Is it possible to ‘love’ a fictional character? Musings of an Asian girl in an Asian society: A reply to CheesyJ’s post ‘On Love, Reality and Fiction’

This is my first post in a new segment I have started called ‘Musings of an Asian girl in an Asian society’, where I aim to discuss social phenomenon or social issues from the perspective of an Asian girl living in a rather conservative society. My idea for this segment mainly comes from the large cultural differences between Western and Asian culture, and I also find it interesting to see how different or similar perspectives can be even if we are large fans of Japanese/Asian culture. 

I refer to CheesyJ‘s post On Love, Reality and Fiction, an academic musing (which you can view here) on the topic of the phenomenon of developing romantic feelings and/or affection for fictional characters. In recent years, otaku’s proclamations of wanting their union with fictional characters to be recognised officially have garnered international media attention. CheesyJ refers to merely but two of such individuals, amongst a small but growing community of people who think the same way. Society’s reactions have been largely negative. The less open-minded lash out at the alleged ‘abnormality’ of these individuals and relegate the blame to the ‘poisonous’ ability of Japanese soft culture to change the fundamental way romantic relationships are constructed, no doubt an unduly harsh accusation. Even some of us who are lovers of the same entertainment medium (anime, manga, Japanese visual novels) would raise their eyebrows or shake their heads at such a proposition. Personally, my concern lay with the fact that this was yet another piece of news undermining the already precarious social position that Japanese soft media and the presence of otakus in society occupy, subjecting a community who merely genuinely appreciate Japanese media and wish to pursue our interests (though manifested in different ways according to the individual) to inordinate levels of scrutiny by the predatory public eye. This smacks of a species of discrimination or bias that other kinds of interests or hobbies do not have the misfortune of being prey to.

Being inspired by CheesyJ’s post, I decided to pen down some of my thoughts on this issue, as well as address some of the points he has brought up. In his article, he explores some of the possible origins of this phenomenon: the information age changing notions on love, sexuality and relationships and the evolution of our relationship with media, just to name a few.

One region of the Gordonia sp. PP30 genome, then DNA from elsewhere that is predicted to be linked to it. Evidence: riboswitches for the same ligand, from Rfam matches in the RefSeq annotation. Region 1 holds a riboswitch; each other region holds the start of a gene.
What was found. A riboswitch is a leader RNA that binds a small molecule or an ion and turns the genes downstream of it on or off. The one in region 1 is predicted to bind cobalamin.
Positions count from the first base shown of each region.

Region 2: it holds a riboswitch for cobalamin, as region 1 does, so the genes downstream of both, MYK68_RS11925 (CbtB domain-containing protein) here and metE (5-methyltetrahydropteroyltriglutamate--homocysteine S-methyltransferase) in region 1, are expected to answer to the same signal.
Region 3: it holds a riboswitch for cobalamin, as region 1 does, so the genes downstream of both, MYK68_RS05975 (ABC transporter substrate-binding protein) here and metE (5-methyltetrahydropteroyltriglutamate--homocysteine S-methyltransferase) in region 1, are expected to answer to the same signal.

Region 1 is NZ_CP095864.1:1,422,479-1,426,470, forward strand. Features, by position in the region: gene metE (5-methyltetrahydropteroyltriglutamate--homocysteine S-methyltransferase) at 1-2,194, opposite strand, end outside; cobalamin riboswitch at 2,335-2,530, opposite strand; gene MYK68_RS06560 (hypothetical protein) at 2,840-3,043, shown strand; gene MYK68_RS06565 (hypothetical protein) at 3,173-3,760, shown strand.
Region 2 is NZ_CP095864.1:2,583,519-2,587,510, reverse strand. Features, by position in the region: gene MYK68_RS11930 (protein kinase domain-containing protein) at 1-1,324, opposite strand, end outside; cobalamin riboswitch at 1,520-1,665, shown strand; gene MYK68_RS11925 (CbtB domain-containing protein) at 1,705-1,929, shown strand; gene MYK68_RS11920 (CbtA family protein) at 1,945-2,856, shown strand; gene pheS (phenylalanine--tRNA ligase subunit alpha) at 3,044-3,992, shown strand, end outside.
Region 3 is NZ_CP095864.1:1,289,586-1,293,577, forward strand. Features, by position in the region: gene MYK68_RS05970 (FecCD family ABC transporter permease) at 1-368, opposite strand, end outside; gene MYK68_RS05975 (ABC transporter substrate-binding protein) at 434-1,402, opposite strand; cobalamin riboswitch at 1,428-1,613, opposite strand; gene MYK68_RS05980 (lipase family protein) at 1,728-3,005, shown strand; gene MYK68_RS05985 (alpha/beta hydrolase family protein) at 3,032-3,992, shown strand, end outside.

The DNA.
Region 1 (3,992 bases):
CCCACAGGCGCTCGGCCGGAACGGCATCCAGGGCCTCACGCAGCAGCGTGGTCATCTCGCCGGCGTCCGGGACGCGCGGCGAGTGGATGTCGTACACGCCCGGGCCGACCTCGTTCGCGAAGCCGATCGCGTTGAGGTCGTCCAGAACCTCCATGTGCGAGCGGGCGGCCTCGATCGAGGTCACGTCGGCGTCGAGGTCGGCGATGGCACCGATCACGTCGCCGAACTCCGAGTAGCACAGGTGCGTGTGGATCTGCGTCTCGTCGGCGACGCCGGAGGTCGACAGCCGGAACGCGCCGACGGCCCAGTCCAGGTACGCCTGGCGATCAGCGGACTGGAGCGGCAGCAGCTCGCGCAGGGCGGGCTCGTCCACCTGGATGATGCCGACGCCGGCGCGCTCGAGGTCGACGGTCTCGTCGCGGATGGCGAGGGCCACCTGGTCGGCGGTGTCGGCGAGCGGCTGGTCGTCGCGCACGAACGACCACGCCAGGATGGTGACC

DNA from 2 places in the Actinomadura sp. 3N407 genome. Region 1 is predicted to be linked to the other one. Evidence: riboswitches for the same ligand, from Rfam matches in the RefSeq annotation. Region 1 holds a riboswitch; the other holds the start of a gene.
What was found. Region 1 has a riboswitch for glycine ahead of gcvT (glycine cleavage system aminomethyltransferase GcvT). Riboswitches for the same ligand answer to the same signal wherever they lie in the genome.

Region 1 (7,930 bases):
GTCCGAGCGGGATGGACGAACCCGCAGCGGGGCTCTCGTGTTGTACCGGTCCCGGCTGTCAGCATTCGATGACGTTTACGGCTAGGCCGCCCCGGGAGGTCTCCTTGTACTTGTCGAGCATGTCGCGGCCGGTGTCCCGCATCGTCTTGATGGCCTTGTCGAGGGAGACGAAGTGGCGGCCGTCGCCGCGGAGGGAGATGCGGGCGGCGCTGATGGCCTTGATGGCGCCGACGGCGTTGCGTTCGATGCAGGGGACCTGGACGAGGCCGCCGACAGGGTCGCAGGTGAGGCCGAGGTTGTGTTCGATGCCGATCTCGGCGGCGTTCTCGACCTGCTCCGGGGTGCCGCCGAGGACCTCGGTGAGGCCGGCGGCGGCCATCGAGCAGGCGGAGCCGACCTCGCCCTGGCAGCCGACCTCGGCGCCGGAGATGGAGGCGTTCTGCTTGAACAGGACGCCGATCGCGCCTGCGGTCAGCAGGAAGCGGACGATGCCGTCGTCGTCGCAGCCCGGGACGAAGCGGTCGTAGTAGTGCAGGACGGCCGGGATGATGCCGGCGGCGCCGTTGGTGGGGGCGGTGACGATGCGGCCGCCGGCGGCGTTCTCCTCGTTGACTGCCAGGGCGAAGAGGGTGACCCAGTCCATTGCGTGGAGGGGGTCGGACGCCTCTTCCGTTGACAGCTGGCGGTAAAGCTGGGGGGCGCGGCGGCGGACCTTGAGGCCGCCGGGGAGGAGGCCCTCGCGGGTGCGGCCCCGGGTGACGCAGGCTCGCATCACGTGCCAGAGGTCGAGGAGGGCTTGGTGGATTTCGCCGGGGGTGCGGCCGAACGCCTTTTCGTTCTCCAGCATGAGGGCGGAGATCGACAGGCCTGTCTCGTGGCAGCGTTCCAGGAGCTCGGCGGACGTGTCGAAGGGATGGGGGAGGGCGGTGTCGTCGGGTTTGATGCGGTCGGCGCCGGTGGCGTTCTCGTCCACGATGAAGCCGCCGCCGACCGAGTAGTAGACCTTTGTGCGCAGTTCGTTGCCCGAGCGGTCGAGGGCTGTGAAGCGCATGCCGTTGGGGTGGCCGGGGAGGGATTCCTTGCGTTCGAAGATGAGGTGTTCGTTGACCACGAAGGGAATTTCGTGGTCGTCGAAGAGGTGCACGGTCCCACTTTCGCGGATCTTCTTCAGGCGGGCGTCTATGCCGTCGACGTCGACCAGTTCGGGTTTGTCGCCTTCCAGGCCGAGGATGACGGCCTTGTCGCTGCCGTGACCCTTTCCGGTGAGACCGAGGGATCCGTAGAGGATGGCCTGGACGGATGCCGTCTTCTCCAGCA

Indeed, all of these factors may have some part to play, but the liberalisation of sexuality notions and the possibility of being able to practice them in society is an undoubtedly major push factor. Homosexuality, bestiality, and other less conventional forms of sexualities have been in existence in histories of civilisations and conquerors, no less unique to any nationality, though mostly shushed or described as an ‘affliction’ of sorts, inviting pity or thinly veiled disgust. Due to fear of being unaccepted in a more restrictive society, any ‘out-of-the-ordinary’ romantic tendencies were more likely suppressed and killed in the crib in preference for heterosexual union and society’s more approving glances. By analogy, it will not be too far of a leap to contemplate the possibility of attraction to a fictional character and being in love with him or her being in existence since time immemorial, and not a novel idea (pun unintended) that has only gained traction in this highly globalised and modernised world. Yet, in a time where the only fiction existed through words and plays (the latter which could be played off as being attracted to the actor or performer him or herself), such ideas could not have developed further. As motion pictures and the medium known as television came into existence, the lines between reality and fiction become much more blurred. With notions of freedom of belief and practice of sexuality becoming widespread and a form of entitlement or a fundamental cornerstone of human rights and dignity, it is no wonder that unconventional ways of living have began to ‘surface’ from the depths where they have stayed, hidden and afraid of being discovered, for so long.